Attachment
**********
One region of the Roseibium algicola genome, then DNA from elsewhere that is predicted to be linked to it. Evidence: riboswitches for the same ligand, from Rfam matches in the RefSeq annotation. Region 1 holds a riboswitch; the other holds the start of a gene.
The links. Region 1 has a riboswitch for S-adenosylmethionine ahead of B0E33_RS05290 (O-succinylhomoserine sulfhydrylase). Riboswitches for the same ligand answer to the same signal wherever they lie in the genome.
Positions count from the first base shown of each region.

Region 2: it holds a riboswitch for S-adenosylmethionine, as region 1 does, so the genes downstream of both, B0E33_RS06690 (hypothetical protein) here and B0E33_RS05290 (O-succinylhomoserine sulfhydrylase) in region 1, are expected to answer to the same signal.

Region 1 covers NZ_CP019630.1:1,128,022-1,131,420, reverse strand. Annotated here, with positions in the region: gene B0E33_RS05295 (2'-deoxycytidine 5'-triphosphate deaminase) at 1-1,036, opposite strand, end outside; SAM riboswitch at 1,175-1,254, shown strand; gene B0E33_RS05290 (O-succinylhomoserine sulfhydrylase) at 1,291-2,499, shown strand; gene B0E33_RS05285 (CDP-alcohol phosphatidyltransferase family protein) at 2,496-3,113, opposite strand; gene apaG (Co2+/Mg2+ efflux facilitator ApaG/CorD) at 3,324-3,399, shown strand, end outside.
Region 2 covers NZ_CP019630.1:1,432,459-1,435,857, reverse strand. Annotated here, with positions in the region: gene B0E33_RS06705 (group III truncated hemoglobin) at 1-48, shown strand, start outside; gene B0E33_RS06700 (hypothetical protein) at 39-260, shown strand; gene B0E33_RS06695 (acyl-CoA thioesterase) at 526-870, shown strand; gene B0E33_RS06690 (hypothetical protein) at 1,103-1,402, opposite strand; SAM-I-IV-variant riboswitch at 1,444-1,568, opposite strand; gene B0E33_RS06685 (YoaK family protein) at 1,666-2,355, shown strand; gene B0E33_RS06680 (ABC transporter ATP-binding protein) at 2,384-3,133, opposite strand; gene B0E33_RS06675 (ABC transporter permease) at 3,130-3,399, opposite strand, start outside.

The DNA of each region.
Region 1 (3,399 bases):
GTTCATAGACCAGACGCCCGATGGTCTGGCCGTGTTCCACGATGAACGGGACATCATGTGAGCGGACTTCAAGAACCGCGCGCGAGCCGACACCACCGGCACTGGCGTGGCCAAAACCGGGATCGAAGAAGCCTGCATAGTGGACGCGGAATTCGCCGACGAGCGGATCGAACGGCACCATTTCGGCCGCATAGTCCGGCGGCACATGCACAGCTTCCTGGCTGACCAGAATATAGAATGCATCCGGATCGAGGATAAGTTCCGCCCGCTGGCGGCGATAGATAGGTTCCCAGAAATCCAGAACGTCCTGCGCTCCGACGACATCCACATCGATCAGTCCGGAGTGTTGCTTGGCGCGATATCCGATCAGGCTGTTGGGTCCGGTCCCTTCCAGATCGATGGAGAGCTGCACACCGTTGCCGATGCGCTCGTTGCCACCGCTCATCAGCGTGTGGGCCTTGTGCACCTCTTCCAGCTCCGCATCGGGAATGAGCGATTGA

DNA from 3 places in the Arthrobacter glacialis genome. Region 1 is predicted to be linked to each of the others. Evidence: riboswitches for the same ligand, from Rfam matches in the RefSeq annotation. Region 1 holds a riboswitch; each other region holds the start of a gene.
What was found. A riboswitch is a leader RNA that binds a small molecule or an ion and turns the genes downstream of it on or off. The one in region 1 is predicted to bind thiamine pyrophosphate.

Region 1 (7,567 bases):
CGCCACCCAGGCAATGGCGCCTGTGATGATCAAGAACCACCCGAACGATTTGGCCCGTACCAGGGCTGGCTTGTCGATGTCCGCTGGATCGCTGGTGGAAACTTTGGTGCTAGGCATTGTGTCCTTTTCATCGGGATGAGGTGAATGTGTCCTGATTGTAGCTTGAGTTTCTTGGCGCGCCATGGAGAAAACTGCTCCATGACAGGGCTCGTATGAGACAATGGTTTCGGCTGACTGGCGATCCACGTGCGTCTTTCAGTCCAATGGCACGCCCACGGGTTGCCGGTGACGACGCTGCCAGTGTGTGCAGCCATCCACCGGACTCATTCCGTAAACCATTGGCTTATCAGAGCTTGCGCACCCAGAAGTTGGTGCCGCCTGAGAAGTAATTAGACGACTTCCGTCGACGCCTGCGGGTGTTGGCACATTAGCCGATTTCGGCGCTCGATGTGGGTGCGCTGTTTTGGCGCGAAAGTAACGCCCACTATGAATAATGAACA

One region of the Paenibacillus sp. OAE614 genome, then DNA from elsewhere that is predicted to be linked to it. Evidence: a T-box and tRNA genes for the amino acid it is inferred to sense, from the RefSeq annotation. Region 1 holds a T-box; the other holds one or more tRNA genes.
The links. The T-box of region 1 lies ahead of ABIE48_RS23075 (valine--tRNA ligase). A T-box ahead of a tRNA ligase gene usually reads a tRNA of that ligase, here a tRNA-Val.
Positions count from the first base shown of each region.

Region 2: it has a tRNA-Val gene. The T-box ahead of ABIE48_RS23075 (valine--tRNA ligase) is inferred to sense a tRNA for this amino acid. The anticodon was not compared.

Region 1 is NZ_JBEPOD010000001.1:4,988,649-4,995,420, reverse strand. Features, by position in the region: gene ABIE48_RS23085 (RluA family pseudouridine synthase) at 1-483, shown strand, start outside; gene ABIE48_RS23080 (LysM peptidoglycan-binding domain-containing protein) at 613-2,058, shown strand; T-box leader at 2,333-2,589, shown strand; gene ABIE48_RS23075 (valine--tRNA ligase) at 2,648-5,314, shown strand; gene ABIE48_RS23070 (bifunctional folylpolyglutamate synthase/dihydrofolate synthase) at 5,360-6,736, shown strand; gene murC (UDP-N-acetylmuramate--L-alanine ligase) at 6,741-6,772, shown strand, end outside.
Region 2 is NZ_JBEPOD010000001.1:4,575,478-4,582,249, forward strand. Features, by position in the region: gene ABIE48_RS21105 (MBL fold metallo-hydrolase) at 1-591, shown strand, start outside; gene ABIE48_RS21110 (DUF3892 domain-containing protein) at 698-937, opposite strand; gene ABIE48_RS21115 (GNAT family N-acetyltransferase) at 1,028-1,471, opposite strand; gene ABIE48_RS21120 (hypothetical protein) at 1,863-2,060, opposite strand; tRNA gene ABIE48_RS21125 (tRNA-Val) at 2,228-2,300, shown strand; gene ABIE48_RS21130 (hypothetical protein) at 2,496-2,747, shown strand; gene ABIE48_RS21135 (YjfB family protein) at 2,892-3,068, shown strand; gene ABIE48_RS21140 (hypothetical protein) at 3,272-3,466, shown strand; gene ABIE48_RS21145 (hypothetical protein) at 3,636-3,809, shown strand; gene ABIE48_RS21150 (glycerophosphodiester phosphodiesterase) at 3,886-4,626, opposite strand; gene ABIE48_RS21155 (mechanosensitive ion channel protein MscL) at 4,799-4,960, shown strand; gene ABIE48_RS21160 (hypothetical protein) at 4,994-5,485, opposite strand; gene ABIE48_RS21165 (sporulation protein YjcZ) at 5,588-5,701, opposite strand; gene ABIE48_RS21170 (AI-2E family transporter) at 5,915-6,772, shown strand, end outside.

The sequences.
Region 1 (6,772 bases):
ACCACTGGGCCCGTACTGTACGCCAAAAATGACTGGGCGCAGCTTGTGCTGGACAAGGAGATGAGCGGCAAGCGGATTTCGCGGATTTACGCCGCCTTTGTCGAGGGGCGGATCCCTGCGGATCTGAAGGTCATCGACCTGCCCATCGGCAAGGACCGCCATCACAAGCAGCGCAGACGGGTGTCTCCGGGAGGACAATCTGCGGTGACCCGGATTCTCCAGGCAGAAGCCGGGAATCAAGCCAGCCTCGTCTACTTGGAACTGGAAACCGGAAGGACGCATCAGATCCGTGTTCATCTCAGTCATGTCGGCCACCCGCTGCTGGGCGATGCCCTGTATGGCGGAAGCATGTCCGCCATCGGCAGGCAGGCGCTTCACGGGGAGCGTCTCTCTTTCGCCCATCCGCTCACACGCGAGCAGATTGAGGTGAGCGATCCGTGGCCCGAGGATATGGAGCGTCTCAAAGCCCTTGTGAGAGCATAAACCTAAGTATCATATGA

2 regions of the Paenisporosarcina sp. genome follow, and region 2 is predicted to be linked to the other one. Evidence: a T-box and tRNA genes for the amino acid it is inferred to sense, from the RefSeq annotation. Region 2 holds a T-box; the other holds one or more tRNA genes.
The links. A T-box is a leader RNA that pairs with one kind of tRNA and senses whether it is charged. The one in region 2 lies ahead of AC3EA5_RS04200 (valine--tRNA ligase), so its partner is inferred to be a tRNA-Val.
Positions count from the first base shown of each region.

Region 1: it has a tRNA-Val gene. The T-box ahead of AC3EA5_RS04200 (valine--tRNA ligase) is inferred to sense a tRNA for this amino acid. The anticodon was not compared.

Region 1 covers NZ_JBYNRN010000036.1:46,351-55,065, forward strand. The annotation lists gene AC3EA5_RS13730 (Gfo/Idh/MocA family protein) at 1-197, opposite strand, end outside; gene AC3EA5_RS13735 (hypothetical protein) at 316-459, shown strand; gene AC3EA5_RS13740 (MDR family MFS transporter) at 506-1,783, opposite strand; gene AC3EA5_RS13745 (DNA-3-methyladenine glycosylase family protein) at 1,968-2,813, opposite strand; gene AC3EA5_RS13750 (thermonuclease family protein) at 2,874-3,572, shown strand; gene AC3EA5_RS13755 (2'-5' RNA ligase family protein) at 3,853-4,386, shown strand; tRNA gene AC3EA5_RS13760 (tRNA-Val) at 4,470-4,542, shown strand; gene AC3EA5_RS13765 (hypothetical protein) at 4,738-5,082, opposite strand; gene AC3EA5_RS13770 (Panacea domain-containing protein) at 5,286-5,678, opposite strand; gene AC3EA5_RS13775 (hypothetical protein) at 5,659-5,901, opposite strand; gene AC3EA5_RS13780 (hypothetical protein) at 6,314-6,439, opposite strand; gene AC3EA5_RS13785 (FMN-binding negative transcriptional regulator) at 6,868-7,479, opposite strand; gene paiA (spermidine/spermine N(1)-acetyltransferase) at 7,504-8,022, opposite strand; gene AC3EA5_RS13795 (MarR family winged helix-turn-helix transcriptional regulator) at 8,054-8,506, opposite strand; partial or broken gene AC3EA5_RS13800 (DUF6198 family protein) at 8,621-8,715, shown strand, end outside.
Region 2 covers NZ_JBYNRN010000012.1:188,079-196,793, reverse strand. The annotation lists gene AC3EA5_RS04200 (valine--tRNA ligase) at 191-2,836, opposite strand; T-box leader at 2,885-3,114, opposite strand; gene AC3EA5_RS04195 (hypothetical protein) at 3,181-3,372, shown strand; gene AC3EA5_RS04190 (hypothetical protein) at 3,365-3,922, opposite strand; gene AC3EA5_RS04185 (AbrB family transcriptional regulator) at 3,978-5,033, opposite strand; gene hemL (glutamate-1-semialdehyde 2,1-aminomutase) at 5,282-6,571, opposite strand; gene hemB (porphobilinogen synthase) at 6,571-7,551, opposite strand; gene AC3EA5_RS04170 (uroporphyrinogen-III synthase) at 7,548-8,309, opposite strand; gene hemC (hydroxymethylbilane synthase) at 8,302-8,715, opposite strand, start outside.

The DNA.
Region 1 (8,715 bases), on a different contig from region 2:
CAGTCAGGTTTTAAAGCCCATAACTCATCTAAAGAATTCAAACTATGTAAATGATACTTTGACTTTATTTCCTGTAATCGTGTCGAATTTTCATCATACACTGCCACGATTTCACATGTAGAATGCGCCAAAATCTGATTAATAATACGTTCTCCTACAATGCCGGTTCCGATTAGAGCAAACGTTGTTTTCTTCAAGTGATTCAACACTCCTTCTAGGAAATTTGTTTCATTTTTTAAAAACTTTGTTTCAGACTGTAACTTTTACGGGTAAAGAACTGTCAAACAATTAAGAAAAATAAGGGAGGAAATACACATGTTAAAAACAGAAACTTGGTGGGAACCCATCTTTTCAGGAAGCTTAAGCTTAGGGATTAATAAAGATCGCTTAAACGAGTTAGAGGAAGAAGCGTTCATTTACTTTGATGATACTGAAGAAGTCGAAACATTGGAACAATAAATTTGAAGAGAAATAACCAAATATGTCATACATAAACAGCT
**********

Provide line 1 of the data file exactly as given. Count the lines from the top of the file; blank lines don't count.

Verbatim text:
One region of the Roseibium algicola genome, then DNA from elsewhere that is predicted to be linked to it. Evidence: riboswitches for the same ligand, from Rfam matches in the RefSeq annotation. Region 1 holds a riboswitch; the other holds the start of a gene.